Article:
Irreducible uncertainty in near-term climate projections
To link to this article DOI: 10.1007/s00382-015-2806-8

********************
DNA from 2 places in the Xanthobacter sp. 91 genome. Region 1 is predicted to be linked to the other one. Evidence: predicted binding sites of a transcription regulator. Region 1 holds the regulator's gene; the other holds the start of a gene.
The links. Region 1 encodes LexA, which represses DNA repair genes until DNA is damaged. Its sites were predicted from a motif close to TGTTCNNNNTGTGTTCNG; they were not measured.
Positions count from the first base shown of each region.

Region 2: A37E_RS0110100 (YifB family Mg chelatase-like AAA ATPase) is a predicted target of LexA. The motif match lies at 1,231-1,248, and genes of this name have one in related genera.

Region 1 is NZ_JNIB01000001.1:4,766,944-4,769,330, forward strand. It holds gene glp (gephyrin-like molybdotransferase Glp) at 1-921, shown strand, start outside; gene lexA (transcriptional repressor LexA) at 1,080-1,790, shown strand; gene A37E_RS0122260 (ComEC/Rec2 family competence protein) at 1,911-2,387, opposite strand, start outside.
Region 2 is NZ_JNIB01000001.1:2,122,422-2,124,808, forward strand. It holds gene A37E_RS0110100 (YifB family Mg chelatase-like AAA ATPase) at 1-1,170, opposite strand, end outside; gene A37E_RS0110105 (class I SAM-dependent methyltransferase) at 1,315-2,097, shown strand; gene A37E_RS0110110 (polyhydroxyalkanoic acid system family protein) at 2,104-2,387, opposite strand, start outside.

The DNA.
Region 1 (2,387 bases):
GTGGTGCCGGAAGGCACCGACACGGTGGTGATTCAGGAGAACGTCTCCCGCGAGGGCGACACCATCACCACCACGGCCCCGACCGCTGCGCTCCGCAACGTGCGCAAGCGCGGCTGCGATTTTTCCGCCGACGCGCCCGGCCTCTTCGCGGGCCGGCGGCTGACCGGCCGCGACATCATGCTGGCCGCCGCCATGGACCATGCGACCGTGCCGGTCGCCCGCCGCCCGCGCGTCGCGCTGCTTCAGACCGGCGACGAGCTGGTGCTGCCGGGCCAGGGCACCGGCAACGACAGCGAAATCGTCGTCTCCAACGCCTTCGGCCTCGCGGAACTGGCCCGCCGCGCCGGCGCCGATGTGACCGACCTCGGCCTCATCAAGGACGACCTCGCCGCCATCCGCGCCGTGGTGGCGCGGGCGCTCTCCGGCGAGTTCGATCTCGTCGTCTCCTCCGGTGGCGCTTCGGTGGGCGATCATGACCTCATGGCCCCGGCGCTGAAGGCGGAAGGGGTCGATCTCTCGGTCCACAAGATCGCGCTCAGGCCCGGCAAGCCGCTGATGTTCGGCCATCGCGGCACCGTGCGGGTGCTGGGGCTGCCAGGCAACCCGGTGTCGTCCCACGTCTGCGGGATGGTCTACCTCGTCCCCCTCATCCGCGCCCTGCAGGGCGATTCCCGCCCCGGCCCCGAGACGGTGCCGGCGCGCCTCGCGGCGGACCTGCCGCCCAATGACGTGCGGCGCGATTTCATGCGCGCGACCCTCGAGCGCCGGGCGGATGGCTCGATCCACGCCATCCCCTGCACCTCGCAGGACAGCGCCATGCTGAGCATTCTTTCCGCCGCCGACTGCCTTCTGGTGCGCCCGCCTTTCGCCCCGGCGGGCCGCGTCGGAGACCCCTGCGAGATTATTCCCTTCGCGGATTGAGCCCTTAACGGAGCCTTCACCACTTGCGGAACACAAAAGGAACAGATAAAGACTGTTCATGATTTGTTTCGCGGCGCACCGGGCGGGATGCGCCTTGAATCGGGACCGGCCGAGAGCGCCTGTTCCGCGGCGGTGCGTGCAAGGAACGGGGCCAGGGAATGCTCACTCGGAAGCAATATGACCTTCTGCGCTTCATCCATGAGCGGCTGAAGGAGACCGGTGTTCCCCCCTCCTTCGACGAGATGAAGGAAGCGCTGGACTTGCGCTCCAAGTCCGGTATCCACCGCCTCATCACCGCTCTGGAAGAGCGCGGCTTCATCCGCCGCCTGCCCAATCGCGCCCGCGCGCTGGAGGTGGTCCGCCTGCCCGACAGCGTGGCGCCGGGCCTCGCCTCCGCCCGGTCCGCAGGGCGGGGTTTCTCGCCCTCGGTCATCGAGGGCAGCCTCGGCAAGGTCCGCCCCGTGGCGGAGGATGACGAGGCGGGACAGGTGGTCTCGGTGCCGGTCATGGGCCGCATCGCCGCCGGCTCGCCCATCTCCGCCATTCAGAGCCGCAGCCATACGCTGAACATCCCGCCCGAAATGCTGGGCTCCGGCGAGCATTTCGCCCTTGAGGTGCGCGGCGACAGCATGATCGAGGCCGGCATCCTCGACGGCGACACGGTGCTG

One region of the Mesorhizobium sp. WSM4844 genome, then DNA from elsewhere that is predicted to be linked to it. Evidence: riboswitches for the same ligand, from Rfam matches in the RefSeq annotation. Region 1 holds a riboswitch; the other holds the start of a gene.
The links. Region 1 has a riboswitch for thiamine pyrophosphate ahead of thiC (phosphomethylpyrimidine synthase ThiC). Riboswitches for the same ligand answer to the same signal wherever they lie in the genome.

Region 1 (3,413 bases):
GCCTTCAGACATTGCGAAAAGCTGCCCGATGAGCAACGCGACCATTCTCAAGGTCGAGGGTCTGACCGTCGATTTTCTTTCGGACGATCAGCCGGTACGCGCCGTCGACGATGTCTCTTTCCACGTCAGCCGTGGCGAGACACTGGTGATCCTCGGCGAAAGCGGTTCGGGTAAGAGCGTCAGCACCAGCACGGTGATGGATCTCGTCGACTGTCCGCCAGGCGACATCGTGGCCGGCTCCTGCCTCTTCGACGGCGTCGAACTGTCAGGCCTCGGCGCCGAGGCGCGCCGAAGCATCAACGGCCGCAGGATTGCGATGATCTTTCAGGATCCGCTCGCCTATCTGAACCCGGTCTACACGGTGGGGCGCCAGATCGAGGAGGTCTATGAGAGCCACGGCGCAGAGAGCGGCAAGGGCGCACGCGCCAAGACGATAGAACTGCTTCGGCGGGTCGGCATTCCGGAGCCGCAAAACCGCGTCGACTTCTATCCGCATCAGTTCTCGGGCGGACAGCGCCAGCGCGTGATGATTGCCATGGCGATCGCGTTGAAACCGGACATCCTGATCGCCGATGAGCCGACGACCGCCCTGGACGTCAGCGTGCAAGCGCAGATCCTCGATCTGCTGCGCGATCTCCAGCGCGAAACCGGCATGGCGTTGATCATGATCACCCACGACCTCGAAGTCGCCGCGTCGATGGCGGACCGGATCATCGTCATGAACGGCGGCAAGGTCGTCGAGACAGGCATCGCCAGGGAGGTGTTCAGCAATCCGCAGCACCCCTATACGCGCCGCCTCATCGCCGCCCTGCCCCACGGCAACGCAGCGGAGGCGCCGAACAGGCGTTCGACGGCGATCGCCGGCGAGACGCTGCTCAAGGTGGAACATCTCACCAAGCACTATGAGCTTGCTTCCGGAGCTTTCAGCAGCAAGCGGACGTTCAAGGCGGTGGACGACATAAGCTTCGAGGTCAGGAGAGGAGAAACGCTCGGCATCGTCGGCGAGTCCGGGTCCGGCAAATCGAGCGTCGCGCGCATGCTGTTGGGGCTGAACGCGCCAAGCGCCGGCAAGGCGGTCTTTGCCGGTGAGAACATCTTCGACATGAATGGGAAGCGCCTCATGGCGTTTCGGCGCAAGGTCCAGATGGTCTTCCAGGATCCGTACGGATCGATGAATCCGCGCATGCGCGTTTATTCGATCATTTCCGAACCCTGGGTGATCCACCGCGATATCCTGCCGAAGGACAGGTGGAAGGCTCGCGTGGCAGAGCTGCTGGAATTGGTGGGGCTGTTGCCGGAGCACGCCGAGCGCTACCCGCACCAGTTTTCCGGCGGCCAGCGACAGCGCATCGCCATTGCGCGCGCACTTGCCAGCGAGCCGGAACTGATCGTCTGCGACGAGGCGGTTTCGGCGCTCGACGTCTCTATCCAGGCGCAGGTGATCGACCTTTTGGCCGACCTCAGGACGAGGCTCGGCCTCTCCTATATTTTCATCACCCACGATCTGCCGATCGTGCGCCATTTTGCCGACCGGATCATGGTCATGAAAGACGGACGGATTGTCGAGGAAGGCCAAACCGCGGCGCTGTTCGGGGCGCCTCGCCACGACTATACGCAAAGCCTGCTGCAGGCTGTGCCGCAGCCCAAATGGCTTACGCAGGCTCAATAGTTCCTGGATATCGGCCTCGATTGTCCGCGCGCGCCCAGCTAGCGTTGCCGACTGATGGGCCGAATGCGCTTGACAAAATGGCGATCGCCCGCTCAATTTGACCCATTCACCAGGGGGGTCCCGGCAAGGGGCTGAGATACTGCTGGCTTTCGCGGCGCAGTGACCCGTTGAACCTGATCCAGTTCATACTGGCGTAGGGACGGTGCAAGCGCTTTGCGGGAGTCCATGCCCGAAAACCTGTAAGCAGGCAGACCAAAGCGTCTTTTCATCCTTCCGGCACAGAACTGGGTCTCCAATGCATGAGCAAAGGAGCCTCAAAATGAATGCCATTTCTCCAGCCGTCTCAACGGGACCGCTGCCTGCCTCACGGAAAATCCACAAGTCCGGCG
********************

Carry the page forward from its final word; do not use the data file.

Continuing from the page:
Model simulations of the next few decades are widely used in assessments of climate change impacts and as guidance for adaptation. Their non-linear nature reveals a level of irreducible uncertainty which it is important to understand and quantify, especially for projections of near-term regional climate. Here we use large idealised initial condition ensembles of the FAMOUS global climate model with a 1 %/year compound increase in CO2 levels to quantify the range of future temperatures in model-based projections. These simulations explore the role of both atmospheric and oceanic initial conditions and are the largest such ensembles to date. Short-term simulated trends in global temperature are diverse, and cooling periods are more likely to be followed by larger warming rates. The spatial pattern of near-term temperature change varies considerably, but the proportion of the surface showing a warming is more consistent. In addition, ensemble spread in inter-annual temperature declines as the climate warms, especially in the North Atlantic. Over Europe, atmospheric initial condition uncertainty can, for certain ocean initial conditions, lead to 20 year trends in winter and summer in which every location can exhibit either strong cooling or rapid warming. However, the details of the distribution are highly sensitive to the ocean initial condition chosen and particularly the state of the Atlantic meridional overturning circulation. On longer timescales, the warming signal becomes more clear and consistent amongst different initial condition ensembles. An ensemble using a range of different oceanic initial conditions produces a larger spread in temperature trends than ensembles using a single ocean initial condition for all lead times. This highlights the potential benefits from initialising climate predictions from ocean states informed by observations. These results suggest that climate projections need to be performed with many more ensemble members than at present, using a range of ocean initial conditions, if the uncertainty in near-term regional climate is to be adequately quantified.